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Russia’s First New Casino Opens, Death Sparks Concern

Feb 01, 2010 - by admin
Oracle Casino opens in Azov City, Russia

A recent change to Russian gambling laws saw the closure of all casinos and gambling halls in the country, with the aim to relocate all legal gambling to four specified “gambling zones”. On Saturday, almost 7 months after the law took effect, the first new casino opened in the Azov City area. Tragically, the death of a prominent Lawmaker as he returned from the opening ceremony sparked concerns over the decision to locate the casino zones far from major metropolitan areas.

Fox News: Russia Casino Opens Under New Gambling Plan

Six months ago, Russian officials shut down all casinos and gambling halls across the country as part of a scheme to limit legalized gambling to four specific areas and relatively remote areas. On Saturday, the first new casino operating under the new plan opened its doors to the public.

About 500 people showed up for the opening of the Oracle Casino in Azov City in southern Russia. Only around 100 visitors seemed to be actually gambling – the rest where just there to check things out. The casino is housed in a large shed-like building situated in the middle of a snowy field, and houses about 200 slot machines and 10 table games.

Azov City is one of four new gambling zones in Russia. It is located about 60 miles from Rostov-on-Don, the nearest sizable city, and 120 miles from Krasnodar.

It is not yet clear how many Russian gamblers will be willing to travel such long distances to gamble, but the casino’s operators are convinced that there is a market. In fact, they plan to start building a four-star hotel this summer.

Casinos quickly spread across Russia’s cities after the 1991 collapse of the Soviet Union, while slot machines found their way into shops, malls, and other public places. The law that brought about the new scheme was signed in 2006, but many people expected that it would never be enforced. The law limits all gambling to Azov City, the Kaliningrad exclave on the Baltic Sea, the Altai region of Siberia and the Primorsky region of Russia’s Far East.

RIA Novosti: First casino to open in Russian gambling zone

The first casino in one of Russia’s new gambling zone opened Saturday, more than six months after all existing casinos were forced to close or to relocate their services to one of four designated areas.

Under a law drafted in 2007, which didn’t come into force until July 2009, all casinos and other gaming establishments in Russia can operate only in four somewhat remote areas: the Baltic exclave of Kaliningrad, south Siberia’s Altai Territory, Primorye in the Far East, and in southern Russia.

The new casino is operated by a company called Royal Time, which based in Russia’s Volga Republic of Tatarstan. It offers a slot machine arcade, a full casino and a seperate VIP hall. A restaurant and a free bar is also available.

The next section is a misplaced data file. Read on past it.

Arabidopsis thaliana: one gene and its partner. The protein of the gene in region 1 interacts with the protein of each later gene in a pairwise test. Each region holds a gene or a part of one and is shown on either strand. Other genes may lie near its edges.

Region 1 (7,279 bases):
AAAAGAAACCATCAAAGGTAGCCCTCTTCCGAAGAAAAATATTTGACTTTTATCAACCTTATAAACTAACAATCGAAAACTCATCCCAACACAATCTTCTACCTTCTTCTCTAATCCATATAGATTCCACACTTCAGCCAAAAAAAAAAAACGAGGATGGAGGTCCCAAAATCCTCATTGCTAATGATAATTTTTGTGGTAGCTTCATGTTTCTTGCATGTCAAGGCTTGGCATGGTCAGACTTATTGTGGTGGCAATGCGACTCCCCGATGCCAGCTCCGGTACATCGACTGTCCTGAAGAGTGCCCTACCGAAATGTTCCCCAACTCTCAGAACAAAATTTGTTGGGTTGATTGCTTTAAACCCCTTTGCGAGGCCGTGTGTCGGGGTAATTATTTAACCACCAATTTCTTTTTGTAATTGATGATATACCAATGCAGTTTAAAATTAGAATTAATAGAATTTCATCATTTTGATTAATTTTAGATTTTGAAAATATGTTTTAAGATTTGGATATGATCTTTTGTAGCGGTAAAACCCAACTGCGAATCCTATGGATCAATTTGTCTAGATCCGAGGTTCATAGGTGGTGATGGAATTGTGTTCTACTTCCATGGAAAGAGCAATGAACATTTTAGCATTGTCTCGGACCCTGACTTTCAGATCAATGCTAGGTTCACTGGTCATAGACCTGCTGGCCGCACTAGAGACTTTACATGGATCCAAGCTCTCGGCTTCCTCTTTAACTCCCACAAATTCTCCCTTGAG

Royal Time also intends open a small 11-room hotel by mid-2010. A much larger four-star hotel is expected to be completed in 2017. Royal Time will also operate free busses between the casino and two southern Russian cities: Krasnodar and Rostov-on-Don.

The Azov City gambling zone, located on the Azov sea coast some 70 km (44 miles) from Rostov-on-Don, is now far ahead its three “rival” zones. Construction of its second casino is due to begin in March.

The Moscow Times: Lawmaker Killed in Car Crash after Opening of First Casino

A senior Russian lawmaker died this weekend in a car crash as he was traveling home from the grand opening of the first casino to open under Russia’s new “zone” system. The accident promises to strengthen concerns about government’s decision to limit all legal gambling to four remote areas of the country.

Nikolai Kotlyarov was speaker of the Krasnodar city legislature. He and his driver were killed when their Toyota Camry hit a car parked on the side of the Krasnodar-Eisk Highway at around 1 a.m. on.

Kotlyarov was one of about 500 people who showed up for the opening of the new Oracle Casino in Azov City, a gambling zone located about 200 kilometers from Krasnodar and 100 kilometers from Rostov-on-Don, the nearest sizable city.

Casinos and other gambling halls across the country were closed down on July 1 of last year, under a government plan to limit gambling to four specific regions: Azov City, the Kaliningrad exclave, the Altai region in Siberia and the Primorye region in the Far East.

Sunday’s car crash highlights the risks associated with the decision to locate all casinos in remote areas, and draws new attention to the country’s dangerous roads. President Dmitry Medvedev described Russia’s high road-accident rate as a problem, and has resolved to work on making roads safer.

Investigators have already announced that they believe the accident was caused by a violation of traffic safety rules, and an investigation has been opened into the matter.

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